To witness world-renowned scientists present their work at a conference is a special phenomenon. Their command of their subject is unmatched and their presentations are polished by years of experience. This thought never occurred to me until my time with the EUCheMS though; the plenary talks are structured significantly different than the typical science talk.
Likely, a large reason for this is the time allotment. While the majority of talks at this conference have been scheduled for 15-30 minute time slots, the plenary talks are granted an hour. It’s appropriate these individuals be granted more time to explain and expand upon the work and ideas that made them famous. I enjoy hearing the histories of their fields and the novel work they used to solve problems.
In addition to these well-known senior lecturers, I would also be interested in the conference highlighting a few younger, less-familiar speakers and their research. Listening to a graduate student speak for 30 or 45 minutes about their research project could provide an avenue for scientists working in adjacent fields to gain insight into this new field. It also could help other students develop their own ideas and strategies to solve problems in their own laboratory.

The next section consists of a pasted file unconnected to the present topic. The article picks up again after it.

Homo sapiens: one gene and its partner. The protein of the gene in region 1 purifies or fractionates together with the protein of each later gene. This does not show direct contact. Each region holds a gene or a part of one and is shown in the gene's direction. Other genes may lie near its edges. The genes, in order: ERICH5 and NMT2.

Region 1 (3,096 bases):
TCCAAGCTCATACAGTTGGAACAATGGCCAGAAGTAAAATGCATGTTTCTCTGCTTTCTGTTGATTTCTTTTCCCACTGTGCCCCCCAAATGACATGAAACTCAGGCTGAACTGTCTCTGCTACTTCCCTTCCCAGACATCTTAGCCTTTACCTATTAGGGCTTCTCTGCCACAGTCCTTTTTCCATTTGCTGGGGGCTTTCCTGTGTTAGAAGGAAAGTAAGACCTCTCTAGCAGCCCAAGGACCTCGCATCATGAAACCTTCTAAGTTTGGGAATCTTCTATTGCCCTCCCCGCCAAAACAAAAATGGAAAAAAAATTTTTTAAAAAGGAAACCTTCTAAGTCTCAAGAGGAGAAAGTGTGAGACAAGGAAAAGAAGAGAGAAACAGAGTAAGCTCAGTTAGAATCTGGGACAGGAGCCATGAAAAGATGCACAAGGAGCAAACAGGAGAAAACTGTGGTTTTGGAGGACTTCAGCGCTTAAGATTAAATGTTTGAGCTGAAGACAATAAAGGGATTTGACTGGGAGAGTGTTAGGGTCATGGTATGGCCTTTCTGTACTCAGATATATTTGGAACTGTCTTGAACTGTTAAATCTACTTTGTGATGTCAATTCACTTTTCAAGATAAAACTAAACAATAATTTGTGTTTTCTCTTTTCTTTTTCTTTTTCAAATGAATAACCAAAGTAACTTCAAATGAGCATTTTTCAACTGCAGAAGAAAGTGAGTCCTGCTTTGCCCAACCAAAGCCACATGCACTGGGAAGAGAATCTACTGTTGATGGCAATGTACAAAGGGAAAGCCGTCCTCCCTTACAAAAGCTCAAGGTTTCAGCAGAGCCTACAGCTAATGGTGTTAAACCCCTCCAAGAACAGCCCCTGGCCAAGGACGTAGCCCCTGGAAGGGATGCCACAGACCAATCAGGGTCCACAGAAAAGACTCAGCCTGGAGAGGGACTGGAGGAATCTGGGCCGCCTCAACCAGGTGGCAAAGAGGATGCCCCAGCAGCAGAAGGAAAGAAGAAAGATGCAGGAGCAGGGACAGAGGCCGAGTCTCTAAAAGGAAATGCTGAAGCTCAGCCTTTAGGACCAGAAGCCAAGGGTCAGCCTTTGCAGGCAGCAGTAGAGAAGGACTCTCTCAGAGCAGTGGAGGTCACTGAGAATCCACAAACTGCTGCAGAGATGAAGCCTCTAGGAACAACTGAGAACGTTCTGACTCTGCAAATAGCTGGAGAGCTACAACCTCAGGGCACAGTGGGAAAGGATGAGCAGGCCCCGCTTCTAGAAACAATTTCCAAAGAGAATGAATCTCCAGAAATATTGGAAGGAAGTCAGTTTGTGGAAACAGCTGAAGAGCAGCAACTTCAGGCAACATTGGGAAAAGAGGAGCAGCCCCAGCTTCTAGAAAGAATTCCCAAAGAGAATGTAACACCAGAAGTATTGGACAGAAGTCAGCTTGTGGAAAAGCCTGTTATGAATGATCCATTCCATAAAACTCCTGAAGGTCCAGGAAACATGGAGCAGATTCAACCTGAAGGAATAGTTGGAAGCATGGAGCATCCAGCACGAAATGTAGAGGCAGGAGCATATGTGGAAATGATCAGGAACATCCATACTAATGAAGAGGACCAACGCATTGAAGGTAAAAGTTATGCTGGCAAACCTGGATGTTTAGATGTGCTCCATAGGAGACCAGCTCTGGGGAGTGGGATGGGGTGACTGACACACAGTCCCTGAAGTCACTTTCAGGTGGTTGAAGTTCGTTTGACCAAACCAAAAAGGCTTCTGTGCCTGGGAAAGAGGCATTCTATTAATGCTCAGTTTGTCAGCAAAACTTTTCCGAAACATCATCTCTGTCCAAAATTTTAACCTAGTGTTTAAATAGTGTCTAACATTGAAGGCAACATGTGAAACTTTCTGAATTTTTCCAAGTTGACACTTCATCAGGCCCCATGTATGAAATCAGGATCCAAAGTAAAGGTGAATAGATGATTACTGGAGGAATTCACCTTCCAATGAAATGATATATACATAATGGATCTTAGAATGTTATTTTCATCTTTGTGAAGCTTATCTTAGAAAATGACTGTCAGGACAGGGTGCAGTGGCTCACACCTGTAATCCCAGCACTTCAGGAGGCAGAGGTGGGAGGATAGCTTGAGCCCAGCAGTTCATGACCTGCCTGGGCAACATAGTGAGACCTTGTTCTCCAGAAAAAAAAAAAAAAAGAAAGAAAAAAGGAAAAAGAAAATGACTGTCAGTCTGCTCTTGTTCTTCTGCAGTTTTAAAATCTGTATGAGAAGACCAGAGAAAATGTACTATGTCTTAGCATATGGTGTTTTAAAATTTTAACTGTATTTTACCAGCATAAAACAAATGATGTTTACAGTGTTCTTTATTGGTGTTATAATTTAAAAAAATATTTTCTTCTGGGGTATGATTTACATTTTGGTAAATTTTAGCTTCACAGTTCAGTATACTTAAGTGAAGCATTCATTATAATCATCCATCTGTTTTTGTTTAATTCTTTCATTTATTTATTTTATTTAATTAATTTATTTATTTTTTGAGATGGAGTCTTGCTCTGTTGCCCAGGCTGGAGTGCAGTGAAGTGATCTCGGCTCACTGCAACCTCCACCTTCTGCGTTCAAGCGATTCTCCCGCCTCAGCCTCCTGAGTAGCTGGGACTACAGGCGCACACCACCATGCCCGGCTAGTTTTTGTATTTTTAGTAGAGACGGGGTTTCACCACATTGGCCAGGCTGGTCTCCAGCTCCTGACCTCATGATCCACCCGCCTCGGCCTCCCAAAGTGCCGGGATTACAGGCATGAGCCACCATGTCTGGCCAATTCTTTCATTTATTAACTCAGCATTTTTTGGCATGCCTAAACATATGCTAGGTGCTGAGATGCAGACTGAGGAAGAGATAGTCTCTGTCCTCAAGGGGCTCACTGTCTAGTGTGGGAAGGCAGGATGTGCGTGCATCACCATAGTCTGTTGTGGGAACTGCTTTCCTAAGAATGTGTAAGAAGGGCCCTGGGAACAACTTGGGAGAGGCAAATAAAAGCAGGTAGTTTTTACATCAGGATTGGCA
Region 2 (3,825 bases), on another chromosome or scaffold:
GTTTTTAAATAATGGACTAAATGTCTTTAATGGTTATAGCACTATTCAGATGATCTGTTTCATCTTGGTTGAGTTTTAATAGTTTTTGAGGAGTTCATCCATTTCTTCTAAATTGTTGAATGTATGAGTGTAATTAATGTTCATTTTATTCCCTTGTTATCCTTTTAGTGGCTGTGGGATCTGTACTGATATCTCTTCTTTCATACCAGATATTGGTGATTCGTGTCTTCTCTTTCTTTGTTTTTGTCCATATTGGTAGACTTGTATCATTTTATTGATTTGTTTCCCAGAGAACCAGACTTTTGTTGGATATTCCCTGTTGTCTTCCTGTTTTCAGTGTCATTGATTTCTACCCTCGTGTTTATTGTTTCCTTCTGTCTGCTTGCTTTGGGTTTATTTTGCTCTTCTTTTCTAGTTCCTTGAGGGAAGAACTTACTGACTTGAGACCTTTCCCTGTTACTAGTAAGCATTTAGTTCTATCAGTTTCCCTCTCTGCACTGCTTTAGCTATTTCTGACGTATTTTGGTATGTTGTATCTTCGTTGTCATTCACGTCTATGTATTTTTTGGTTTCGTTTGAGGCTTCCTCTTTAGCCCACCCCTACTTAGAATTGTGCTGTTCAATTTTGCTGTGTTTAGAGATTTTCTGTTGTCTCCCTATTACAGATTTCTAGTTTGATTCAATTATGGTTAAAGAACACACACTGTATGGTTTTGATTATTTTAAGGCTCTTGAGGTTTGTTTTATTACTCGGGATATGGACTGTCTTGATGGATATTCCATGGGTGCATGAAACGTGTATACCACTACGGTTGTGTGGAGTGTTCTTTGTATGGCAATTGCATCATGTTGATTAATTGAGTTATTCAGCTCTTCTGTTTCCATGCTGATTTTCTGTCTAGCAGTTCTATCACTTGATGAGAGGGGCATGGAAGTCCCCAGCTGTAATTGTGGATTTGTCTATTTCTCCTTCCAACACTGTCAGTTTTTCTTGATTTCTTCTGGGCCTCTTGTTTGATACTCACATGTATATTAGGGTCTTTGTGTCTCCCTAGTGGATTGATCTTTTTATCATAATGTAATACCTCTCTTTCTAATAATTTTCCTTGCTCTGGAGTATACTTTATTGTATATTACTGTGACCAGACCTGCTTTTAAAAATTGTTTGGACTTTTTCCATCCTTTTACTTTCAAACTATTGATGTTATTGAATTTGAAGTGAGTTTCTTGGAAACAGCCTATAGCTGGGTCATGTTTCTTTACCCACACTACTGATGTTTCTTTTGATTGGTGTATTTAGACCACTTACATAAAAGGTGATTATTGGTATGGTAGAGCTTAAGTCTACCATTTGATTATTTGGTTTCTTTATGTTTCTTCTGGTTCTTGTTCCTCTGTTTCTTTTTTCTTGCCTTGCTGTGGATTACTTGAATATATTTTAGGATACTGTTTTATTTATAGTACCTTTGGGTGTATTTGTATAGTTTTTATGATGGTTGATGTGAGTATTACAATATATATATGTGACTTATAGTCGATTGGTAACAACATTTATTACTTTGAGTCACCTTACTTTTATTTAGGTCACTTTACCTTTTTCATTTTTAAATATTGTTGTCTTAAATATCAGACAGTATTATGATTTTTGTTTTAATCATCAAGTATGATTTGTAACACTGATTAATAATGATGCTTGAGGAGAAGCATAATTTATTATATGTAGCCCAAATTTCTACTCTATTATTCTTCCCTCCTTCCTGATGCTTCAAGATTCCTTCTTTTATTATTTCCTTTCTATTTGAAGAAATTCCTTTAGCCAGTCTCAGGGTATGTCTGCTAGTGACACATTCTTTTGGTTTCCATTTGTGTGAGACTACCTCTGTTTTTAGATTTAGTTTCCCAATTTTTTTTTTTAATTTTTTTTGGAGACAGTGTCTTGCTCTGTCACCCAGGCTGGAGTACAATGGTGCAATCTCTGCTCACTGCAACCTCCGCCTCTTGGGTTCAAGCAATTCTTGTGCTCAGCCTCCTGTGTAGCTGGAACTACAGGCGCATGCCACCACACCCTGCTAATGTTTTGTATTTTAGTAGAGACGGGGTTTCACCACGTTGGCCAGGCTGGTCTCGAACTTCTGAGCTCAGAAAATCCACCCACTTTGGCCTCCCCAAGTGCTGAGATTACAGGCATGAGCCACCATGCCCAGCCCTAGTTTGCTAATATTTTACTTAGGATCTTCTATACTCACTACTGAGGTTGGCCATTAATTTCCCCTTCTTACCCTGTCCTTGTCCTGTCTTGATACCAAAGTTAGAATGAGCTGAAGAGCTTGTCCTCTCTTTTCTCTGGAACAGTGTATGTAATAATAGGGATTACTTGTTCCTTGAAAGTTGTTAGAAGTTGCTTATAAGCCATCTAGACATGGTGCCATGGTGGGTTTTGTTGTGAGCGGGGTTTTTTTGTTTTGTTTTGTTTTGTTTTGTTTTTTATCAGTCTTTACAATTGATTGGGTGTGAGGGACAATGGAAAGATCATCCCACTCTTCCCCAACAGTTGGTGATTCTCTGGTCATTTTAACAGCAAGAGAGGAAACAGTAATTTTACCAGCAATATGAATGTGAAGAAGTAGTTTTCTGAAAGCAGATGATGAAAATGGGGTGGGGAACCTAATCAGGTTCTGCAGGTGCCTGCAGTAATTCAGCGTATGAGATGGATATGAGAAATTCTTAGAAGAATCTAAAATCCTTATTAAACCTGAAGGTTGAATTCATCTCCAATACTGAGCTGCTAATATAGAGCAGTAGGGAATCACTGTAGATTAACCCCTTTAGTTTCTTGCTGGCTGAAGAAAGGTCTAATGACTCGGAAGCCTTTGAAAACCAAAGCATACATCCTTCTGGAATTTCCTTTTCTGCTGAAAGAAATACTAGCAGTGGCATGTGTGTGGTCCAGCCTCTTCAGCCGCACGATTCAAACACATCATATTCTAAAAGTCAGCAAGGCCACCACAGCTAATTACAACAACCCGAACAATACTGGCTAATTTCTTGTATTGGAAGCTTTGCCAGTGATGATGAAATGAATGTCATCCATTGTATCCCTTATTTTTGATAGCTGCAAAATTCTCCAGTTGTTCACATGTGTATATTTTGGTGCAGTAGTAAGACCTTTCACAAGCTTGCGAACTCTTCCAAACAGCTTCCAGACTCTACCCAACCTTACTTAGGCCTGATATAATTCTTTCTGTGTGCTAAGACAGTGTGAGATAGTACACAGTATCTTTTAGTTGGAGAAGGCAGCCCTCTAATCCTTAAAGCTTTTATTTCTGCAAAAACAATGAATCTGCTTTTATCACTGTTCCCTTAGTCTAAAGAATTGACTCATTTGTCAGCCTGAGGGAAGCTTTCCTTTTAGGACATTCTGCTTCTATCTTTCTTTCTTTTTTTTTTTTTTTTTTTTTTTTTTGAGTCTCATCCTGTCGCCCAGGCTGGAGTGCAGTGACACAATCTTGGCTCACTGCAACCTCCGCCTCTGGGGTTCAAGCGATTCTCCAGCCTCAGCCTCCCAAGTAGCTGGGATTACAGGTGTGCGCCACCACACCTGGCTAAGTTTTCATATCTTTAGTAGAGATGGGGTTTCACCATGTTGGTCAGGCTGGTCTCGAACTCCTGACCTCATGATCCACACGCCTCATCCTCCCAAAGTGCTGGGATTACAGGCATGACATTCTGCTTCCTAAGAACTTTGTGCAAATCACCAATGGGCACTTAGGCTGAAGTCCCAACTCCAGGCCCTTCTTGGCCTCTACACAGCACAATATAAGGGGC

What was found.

As a budding structural biologist, I was indulged by Professor Kurt Wüthrich’s plenary talk. Protein structures play an integral role in many areas of biology, yet the first structure was solved just over 50 years ago. The field grew and matured very rapidly. Less than 30 years ago, Wüthrich published the first NMR solution structure.
It is intriguing to consider the progress we young scientists might achieve in the course of our careers. I consider the ongoing genome projects, and how critically important it is to translate sequence to structure to function. What would this mean for future generations? Plenary talks like Dr. Wüthrich’s serve to inspire, teach and challenge us to never stop asking questions.